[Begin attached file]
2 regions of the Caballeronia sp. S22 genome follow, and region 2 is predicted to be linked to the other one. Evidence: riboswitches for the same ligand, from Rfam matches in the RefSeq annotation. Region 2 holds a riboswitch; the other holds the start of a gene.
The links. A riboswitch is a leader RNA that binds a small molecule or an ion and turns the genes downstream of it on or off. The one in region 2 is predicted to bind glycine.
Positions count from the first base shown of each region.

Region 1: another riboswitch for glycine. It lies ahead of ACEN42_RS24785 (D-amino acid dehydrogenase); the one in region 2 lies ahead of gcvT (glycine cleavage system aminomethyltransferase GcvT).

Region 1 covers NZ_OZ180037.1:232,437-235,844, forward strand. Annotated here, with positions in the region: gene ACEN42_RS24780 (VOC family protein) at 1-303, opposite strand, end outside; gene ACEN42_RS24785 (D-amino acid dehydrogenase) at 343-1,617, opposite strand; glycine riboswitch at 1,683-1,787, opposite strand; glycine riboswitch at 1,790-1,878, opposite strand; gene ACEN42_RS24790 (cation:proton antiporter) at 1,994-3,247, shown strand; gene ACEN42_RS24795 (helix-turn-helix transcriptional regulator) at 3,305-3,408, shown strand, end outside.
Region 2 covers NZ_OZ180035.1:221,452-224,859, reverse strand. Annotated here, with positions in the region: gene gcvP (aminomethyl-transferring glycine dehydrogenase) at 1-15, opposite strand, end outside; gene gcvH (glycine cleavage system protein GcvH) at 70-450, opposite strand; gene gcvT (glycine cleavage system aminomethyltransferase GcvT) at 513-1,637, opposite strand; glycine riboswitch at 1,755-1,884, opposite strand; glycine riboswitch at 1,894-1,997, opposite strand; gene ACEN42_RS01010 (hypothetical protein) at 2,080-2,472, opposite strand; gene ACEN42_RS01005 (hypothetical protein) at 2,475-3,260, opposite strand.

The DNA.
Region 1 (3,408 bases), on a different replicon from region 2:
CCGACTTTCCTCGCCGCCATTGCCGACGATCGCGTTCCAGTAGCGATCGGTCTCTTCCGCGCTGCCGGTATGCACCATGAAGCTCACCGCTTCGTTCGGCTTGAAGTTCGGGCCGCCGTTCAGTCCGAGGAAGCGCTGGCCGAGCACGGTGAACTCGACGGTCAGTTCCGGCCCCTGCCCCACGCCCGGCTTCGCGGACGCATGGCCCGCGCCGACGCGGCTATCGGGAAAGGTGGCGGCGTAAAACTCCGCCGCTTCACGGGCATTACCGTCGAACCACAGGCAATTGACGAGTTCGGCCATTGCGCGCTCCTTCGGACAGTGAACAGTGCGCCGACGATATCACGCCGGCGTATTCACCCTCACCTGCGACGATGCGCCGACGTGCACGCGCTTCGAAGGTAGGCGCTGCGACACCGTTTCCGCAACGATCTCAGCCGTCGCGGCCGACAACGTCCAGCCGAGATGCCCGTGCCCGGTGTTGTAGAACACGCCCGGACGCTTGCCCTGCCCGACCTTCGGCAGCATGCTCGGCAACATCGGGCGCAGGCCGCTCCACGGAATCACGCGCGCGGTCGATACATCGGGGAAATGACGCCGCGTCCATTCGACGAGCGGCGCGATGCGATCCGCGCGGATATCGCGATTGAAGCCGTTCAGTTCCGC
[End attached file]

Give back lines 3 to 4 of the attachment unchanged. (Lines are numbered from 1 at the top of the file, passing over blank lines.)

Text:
Positions count from the first base shown of each region.

Region 1: another riboswitch for glycine. It lies ahead of ACEN42_RS24785 (D-amino acid dehydrogenase); the one in region 2 lies ahead of gcvT (glycine cleavage system aminomethyltransferase GcvT).